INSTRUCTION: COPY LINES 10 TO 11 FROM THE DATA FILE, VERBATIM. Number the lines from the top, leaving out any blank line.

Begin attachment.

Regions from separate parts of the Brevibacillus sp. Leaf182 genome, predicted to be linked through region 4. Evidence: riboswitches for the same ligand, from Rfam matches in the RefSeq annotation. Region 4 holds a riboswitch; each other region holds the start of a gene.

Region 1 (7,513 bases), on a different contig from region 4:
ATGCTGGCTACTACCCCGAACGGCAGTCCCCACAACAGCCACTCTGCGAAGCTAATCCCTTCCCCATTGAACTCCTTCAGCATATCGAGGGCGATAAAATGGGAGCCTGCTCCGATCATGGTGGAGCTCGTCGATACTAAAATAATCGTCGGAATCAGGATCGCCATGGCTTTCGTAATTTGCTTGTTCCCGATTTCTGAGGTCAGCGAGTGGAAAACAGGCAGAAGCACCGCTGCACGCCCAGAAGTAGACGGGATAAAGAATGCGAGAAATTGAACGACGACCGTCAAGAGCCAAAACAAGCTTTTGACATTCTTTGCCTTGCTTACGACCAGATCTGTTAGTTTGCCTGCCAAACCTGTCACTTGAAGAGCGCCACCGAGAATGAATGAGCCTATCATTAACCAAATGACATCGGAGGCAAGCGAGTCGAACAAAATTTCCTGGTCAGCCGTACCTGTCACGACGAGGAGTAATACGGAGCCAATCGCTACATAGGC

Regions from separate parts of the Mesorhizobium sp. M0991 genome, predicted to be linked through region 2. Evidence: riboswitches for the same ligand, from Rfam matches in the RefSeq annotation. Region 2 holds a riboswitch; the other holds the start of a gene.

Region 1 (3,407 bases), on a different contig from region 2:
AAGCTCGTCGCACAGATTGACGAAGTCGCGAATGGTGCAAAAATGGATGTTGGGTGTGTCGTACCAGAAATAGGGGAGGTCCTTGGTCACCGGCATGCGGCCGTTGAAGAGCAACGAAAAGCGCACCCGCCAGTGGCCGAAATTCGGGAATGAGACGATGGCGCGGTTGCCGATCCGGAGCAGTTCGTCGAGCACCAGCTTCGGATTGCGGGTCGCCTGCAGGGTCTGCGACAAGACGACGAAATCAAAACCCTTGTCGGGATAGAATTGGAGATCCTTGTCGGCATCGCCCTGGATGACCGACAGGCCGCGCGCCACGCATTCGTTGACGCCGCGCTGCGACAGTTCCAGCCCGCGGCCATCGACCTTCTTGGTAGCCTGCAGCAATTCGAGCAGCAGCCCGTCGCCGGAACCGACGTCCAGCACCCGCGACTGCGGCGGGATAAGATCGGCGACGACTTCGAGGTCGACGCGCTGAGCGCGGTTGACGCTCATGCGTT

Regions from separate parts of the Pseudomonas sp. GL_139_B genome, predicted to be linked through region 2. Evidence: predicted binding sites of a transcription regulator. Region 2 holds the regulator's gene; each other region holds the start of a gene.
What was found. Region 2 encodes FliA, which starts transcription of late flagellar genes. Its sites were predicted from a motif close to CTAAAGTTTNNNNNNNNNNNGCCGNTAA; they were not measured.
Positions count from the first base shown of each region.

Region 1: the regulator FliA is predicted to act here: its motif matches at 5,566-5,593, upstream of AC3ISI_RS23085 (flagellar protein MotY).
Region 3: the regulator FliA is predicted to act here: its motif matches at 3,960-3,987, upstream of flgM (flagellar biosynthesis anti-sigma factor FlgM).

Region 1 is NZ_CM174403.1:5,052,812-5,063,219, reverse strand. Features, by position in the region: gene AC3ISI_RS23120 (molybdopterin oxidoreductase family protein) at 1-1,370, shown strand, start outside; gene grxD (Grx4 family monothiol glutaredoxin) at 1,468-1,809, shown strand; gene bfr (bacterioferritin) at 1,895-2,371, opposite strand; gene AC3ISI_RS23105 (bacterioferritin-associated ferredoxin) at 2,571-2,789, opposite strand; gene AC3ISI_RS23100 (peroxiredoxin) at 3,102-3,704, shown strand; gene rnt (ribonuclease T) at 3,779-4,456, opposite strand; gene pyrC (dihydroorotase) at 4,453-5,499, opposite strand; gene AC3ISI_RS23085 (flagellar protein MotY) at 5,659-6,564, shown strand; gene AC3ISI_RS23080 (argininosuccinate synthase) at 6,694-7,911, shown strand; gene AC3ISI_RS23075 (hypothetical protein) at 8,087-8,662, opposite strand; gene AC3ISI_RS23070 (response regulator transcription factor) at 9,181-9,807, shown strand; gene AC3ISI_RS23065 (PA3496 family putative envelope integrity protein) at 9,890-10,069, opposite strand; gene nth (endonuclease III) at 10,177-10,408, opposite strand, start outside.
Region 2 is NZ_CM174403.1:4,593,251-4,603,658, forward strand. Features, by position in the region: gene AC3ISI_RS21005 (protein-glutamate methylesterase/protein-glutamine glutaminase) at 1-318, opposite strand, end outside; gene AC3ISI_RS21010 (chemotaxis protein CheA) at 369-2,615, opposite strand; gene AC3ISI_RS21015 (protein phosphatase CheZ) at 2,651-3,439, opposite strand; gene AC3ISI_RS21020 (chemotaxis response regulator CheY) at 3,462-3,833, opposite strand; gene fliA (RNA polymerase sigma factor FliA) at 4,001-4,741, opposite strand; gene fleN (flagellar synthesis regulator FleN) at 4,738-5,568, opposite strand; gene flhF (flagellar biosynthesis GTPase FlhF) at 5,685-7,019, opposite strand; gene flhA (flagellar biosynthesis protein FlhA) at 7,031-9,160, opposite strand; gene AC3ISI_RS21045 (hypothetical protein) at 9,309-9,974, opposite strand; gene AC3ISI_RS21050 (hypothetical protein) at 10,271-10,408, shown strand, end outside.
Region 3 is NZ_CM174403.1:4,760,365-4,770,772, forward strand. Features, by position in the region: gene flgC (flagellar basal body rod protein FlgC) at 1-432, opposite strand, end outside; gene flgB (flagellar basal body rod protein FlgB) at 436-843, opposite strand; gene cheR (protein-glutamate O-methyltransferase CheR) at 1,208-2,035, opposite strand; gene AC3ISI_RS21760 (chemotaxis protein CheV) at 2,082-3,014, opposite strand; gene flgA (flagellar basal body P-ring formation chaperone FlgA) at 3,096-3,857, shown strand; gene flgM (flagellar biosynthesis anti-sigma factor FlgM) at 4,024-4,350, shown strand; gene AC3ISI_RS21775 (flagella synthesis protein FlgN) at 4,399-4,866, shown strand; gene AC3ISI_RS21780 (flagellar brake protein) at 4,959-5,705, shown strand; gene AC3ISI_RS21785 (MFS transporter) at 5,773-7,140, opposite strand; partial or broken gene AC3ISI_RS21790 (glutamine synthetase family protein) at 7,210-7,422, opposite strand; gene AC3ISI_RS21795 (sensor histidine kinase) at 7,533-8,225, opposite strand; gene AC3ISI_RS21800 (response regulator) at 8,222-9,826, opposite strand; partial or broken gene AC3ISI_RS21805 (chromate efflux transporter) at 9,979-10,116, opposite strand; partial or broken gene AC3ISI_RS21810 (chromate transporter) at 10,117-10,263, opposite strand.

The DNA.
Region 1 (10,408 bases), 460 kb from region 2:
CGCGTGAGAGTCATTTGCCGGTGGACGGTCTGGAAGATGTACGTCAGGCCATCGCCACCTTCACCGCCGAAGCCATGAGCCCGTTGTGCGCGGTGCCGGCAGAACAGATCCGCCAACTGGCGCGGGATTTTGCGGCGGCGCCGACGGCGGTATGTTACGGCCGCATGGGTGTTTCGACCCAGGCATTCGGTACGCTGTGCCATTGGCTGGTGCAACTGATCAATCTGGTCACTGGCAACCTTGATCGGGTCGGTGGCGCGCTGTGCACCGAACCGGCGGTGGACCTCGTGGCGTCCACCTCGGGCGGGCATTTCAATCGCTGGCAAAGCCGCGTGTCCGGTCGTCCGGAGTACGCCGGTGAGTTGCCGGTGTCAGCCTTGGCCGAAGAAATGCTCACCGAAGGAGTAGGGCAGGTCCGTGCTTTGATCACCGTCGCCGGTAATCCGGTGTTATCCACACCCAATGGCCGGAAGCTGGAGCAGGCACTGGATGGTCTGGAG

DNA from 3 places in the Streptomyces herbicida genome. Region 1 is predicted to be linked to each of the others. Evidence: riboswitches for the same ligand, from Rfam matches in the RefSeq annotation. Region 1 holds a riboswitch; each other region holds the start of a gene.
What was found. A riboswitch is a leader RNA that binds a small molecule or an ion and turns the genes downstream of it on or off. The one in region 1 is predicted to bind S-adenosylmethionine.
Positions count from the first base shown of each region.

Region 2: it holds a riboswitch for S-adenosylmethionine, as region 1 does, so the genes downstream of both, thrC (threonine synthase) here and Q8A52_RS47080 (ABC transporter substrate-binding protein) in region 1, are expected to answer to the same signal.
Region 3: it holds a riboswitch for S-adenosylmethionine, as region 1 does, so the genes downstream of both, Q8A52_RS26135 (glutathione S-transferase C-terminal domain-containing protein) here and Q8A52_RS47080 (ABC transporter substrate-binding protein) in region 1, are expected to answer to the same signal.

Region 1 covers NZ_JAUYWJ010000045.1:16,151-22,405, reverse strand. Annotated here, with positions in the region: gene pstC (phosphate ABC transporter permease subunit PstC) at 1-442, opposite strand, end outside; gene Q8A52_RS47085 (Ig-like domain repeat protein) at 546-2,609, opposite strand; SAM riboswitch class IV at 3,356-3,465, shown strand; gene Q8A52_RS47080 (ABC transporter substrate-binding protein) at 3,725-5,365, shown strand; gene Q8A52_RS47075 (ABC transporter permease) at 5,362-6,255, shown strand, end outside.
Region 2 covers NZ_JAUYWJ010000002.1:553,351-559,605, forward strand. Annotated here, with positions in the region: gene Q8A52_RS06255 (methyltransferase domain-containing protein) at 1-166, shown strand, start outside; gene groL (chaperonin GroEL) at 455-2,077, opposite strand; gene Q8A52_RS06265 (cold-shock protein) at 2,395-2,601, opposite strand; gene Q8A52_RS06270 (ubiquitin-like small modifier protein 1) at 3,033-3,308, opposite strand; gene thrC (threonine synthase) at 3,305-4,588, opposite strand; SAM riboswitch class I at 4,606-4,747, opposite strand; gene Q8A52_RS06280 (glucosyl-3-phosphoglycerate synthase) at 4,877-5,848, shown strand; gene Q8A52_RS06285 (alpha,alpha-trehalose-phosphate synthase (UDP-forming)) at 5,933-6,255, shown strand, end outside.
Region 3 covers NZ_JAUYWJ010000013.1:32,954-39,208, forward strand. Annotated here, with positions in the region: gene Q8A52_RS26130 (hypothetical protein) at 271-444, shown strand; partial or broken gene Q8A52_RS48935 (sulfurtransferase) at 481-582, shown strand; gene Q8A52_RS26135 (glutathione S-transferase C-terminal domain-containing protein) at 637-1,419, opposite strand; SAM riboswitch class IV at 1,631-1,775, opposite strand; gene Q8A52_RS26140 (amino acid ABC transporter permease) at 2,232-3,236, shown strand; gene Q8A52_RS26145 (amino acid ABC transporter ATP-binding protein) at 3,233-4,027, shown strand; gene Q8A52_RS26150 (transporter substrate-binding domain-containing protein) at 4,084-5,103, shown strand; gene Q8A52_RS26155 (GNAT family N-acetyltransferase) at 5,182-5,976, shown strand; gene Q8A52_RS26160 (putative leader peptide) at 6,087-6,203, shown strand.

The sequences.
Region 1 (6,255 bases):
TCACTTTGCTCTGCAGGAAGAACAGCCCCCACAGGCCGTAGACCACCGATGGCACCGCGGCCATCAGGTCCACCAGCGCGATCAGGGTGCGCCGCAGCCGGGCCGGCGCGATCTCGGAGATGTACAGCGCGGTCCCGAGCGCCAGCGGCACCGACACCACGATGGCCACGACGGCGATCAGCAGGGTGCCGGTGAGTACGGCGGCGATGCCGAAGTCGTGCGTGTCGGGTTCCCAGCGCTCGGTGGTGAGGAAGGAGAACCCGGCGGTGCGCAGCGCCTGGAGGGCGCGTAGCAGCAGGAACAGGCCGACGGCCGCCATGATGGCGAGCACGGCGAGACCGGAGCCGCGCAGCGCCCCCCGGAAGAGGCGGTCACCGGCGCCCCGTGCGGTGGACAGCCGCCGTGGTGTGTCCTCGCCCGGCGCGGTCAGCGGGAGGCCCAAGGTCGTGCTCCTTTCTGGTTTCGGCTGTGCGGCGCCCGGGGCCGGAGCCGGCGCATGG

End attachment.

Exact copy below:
Region 1: the regulator FliA is predicted to act here: its motif matches at 5,566-5,593, upstream of AC3ISI_RS23085 (flagellar protein MotY).
Region 3: the regulator FliA is predicted to act here: its motif matches at 3,960-3,987, upstream of flgM (flagellar biosynthesis anti-sigma factor FlgM).